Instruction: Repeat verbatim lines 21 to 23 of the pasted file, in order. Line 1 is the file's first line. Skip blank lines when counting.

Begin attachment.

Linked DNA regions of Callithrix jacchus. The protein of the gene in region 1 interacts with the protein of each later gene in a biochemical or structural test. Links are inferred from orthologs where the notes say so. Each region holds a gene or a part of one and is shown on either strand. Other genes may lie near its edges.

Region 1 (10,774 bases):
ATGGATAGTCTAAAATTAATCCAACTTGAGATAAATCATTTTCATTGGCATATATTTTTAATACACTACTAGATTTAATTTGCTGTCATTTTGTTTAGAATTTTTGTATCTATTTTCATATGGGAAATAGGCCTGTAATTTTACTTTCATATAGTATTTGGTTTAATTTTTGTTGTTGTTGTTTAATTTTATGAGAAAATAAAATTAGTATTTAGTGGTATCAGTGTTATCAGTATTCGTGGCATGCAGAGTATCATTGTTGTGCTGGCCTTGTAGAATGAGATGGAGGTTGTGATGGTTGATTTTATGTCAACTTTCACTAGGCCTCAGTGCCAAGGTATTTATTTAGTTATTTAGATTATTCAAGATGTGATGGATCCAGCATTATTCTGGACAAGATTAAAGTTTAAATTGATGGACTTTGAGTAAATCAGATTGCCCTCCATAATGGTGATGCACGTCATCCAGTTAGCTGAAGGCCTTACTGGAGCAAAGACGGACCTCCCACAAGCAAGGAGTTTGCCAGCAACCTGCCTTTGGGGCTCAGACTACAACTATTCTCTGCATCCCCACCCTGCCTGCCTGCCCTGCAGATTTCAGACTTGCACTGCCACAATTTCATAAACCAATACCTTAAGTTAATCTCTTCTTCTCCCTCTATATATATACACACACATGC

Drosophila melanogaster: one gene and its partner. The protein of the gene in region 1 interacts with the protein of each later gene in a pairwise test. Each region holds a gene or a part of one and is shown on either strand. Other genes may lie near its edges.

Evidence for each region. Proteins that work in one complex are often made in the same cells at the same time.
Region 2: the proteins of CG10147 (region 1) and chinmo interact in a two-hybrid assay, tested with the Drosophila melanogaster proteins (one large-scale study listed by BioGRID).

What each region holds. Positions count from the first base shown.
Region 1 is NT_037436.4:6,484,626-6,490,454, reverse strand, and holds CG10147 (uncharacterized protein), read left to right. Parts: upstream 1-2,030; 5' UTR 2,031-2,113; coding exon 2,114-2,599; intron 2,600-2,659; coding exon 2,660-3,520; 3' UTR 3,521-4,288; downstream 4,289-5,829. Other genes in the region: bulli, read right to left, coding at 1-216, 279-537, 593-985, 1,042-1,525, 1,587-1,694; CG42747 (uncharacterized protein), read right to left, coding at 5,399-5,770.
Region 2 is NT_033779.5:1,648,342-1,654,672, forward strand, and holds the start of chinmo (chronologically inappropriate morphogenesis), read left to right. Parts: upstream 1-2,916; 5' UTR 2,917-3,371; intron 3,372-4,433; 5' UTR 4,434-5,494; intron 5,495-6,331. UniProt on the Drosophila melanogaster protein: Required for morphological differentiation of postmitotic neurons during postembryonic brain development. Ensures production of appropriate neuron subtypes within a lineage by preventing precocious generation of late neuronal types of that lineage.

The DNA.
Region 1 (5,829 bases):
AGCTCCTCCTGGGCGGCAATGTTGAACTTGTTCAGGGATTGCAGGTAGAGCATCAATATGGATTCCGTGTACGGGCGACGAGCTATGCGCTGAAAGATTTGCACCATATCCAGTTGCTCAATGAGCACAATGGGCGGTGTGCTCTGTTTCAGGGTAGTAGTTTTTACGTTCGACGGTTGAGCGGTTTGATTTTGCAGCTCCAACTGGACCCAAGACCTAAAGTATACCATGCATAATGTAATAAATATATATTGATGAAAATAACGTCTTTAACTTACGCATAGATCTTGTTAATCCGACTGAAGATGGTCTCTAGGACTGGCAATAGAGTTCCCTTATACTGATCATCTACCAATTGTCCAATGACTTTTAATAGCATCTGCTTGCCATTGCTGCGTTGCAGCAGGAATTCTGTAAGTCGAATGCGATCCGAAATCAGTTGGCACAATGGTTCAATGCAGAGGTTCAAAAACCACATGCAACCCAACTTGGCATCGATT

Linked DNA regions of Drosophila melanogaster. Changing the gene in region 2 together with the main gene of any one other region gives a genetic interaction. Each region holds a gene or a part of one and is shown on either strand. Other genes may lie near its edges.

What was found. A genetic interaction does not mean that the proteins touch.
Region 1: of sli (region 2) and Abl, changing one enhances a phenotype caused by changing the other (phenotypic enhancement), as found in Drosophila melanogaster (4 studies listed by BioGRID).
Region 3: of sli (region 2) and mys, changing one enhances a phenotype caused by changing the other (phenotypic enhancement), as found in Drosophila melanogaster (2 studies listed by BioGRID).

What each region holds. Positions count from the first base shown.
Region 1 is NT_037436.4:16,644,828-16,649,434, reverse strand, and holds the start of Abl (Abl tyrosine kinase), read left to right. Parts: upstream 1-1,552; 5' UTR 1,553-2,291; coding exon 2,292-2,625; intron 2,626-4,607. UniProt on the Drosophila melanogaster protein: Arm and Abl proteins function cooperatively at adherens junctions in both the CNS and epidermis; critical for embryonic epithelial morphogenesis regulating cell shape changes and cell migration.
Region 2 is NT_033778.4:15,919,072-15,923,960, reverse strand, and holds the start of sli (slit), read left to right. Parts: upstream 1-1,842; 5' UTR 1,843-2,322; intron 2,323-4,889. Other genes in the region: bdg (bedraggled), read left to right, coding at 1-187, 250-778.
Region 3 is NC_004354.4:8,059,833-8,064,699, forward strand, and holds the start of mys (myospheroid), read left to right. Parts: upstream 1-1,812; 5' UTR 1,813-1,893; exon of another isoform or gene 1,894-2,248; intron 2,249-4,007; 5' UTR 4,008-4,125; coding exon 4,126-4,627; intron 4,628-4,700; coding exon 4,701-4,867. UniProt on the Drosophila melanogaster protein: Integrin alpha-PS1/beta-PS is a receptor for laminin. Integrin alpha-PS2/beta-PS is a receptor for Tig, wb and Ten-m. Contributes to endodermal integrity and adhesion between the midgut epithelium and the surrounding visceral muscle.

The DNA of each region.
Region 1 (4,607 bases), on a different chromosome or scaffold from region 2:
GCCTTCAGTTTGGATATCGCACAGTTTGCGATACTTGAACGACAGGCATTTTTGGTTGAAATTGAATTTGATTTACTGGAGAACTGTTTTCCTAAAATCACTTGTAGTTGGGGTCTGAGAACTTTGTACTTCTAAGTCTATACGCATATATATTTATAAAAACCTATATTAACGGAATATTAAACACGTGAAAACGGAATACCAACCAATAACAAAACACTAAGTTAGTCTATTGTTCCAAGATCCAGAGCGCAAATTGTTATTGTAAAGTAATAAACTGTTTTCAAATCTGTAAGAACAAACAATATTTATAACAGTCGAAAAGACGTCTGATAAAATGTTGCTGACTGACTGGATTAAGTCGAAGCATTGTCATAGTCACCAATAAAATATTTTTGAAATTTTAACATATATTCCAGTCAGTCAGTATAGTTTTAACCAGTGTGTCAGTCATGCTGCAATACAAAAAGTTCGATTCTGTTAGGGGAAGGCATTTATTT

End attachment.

The DNA of each region.
Region 1 (4,607 bases), on a different chromosome or scaffold from region 2:
GCCTTCAGTTTGGATATCGCACAGTTTGCGATACTTGAACGACAGGCATTTTTGGTTGAAATTGAATTTGATTTACTGGAGAACTGTTTTCCTAAAATCACTTGTAGTTGGGGTCTGAGAACTTTGTACTTCTAAGTCTATACGCATATATATTTATAAAAACCTATATTAACGGAATATTAAACACGTGAAAACGGAATACCAACCAATAACAAAACACTAAGTTAGTCTATTGTTCCAAGATCCAGAGCGCAAATTGTTATTGTAAAGTAATAAACTGTTTTCAAATCTGTAAGAACAAACAATATTTATAACAGTCGAAAAGACGTCTGATAAAATGTTGCTGACTGACTGGATTAAGTCGAAGCATTGTCATAGTCACCAATAAAATATTTTTGAAATTTTAACATATATTCCAGTCAGTCAGTATAGTTTTAACCAGTGTGTCAGTCATGCTGCAATACAAAAAGTTCGATTCTGTTAGGGGAAGGCATTTATTT